It’s the wee hours of the morning here in the Eastern time zone as I write this, which I think means that I’m the only person who can post on this site who is seeing what just went down between the Dodgers and the Marlins.

The two National League clubs have reached a deal that sends Hanley Ramirez and Randy Choate to Los Angeles for 22-year-old starter Nathan Eovaldi and a Minor Leaguer. Jon Morosi of FOX Sports adds that the prospect in question is Scott McGough, who had been at the Dodgers’ High-A California League affiliate, Rancho Cucamonga.

Morosi’s Fox Sports colleague, Ken Rosenthal, tweets that Dodgers manager Don Mattingly has yet to decide if Hanley will play at third or short, and passes along comments from Marlins owner Jeffrey Loria:

“We had to do something,” the former Expos owner said, according to a series of Rosenthal’s tweets, about to pander for sympathy that he sure isn’t going to find from a site coming out of Canada. “The machine was sputtering. It’s too good a baseball team and for some reason it didn’t seem to be operating on all cylinders from the beginning of the season. It’s no secret I love the kid. He needs to have a fresh beginning, a new beginning. This is a very painful moment for me. But we had to do something.”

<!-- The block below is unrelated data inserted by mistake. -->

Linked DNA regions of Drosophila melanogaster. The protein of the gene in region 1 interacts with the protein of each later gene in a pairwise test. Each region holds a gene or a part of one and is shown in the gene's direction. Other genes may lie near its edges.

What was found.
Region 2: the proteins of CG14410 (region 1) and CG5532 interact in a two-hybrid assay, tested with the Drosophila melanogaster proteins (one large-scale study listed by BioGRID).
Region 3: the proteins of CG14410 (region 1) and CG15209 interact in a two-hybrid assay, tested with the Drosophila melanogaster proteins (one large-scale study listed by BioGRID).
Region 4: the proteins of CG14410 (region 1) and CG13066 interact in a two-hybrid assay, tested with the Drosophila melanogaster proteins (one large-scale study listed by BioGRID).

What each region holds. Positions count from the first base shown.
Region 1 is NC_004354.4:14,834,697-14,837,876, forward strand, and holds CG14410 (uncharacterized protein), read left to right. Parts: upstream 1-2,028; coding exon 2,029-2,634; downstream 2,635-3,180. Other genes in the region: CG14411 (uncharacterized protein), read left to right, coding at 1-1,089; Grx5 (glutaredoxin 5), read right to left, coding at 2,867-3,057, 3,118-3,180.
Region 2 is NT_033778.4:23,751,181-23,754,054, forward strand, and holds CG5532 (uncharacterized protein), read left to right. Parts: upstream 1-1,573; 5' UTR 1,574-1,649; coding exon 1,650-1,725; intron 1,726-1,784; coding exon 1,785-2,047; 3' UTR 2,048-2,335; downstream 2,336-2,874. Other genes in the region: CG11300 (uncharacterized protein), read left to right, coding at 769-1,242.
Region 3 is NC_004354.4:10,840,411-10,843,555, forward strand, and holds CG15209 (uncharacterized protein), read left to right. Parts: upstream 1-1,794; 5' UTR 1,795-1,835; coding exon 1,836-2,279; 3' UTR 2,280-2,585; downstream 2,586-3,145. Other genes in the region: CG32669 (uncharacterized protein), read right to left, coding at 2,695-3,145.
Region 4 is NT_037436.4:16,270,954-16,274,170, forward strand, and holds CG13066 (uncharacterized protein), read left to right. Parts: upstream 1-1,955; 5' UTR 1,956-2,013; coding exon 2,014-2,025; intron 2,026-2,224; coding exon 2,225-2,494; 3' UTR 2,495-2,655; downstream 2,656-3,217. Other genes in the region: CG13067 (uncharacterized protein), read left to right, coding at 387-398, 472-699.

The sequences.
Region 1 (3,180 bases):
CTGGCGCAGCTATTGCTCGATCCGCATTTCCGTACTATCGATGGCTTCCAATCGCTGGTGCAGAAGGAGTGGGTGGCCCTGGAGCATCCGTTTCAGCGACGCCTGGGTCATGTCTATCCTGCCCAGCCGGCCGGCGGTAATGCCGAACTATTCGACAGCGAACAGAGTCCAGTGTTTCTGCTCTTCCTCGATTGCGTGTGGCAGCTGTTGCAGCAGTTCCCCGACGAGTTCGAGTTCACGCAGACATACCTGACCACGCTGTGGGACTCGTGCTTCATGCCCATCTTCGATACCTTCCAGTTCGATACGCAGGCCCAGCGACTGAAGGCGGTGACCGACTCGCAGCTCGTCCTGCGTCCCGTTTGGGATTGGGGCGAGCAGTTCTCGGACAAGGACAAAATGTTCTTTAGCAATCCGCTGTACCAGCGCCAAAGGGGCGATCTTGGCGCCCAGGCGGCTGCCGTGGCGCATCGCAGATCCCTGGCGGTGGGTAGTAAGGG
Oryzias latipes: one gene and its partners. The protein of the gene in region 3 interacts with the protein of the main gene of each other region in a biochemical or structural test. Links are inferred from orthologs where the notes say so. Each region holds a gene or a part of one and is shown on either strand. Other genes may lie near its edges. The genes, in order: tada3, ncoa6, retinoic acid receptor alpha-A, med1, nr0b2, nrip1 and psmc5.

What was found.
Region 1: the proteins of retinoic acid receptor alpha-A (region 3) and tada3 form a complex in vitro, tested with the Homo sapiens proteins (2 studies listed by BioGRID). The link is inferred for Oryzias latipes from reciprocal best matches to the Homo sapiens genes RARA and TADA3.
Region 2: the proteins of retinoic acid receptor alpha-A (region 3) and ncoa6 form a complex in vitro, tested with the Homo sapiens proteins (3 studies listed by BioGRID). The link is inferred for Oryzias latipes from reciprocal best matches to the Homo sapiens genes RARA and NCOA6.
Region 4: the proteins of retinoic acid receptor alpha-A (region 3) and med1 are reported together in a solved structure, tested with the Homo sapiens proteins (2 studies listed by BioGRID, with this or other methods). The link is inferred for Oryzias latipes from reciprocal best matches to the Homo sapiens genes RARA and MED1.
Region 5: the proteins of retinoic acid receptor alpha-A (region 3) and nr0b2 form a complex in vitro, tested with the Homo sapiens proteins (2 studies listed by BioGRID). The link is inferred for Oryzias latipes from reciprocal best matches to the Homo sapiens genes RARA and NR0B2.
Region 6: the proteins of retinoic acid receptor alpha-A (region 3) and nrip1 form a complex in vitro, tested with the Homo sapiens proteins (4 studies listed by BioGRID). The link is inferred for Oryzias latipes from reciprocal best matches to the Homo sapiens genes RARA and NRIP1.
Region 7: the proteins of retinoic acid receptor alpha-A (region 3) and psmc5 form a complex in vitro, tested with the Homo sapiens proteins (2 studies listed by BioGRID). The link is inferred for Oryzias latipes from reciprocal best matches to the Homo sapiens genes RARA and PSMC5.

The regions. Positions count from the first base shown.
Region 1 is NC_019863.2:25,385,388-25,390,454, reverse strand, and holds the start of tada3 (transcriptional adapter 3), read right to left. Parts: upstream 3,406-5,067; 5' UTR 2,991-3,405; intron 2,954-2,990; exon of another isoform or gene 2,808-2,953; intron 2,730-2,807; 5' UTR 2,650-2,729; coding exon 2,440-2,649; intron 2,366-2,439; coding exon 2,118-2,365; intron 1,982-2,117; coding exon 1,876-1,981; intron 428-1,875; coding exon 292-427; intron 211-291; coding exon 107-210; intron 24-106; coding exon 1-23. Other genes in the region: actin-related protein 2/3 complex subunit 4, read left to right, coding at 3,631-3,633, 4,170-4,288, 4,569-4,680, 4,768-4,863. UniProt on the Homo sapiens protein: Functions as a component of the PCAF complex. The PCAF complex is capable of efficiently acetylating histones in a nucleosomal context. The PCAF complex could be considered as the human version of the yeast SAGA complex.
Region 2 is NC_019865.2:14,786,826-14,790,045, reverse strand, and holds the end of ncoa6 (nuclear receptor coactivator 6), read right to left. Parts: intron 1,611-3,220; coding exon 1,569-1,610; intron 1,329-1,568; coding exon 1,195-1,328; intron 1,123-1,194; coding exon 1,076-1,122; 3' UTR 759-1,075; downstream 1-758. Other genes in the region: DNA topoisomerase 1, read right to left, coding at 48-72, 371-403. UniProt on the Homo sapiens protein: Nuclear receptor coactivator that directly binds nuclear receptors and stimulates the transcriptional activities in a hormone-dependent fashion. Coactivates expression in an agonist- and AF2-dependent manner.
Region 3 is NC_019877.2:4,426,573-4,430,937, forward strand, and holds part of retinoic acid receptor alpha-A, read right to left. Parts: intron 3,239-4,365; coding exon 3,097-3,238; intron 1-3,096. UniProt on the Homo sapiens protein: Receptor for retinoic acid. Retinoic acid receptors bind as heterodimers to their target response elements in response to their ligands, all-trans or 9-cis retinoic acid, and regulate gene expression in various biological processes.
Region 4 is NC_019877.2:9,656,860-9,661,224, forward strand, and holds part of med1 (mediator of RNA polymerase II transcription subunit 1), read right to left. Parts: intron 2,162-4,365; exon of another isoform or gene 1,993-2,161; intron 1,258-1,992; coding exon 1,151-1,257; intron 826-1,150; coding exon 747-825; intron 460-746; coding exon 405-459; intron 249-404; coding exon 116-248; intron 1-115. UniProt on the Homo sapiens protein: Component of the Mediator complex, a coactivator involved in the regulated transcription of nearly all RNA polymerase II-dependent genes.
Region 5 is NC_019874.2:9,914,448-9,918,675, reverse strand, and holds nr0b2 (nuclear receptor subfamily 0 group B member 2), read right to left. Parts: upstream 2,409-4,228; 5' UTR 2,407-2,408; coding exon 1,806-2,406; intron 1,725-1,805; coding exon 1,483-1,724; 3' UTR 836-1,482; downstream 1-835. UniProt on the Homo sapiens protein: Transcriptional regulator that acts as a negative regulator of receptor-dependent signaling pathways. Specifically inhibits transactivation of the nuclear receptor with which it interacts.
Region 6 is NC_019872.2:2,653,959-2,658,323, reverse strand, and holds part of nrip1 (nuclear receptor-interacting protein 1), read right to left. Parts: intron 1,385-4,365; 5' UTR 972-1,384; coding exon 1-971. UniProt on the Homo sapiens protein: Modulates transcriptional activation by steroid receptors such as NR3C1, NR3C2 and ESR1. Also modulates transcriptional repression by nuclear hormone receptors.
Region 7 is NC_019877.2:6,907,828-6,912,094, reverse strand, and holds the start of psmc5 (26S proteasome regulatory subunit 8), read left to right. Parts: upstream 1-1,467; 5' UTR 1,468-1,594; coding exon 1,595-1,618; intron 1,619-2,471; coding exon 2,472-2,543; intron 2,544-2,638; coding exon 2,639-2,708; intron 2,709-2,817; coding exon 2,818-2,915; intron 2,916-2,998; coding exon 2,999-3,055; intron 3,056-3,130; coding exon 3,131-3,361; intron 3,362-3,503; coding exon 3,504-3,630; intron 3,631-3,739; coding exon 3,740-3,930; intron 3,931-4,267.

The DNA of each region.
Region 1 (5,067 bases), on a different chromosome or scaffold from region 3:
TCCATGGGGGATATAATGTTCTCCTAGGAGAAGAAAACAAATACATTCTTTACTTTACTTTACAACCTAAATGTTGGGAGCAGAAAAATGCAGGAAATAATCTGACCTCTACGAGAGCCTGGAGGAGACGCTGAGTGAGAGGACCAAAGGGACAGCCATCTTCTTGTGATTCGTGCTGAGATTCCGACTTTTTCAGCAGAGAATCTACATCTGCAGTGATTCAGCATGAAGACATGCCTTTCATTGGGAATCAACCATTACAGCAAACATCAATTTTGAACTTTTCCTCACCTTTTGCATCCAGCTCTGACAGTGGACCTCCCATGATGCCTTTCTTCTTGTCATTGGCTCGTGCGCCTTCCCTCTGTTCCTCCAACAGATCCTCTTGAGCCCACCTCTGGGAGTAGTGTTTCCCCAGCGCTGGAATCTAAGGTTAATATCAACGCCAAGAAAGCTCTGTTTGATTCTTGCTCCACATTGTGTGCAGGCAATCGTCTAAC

There had been lots of talk today about where Hanley’s career stands and how much he would be able to help a club, were he to be traded. Now that we see him land with the offence-starved Dodgers, you’ve got to feel somewhat good about his ability to provide a positive impact on the lineup he’s joining. I’m not hopeful that we’ll ever see the 7 win Hanley of 2008 and 2009 again, but he– plus a solid, veteran reliever in Choate– certainly add some spice to the NL West race.

Not only that, but things just got real in what was already promising to be a crazy week leading up to the trade deadline, which is still six days away and may have a team in Miami that is in genuine fire sale mode.

Dylan Hernandez of the Los Angeles Times tweets that the Dodgers will not be receiving any money from the Marlins in order to complete the deal, meaning they’re on the hook for the full $15.5-million and $16-million Ramirez is due in 2013 and ’14, plus whatever remains to be paid of his $15-million salary this year.

The deal was originally reported by Tim Brown of Yahoo! Sports, via Twitter.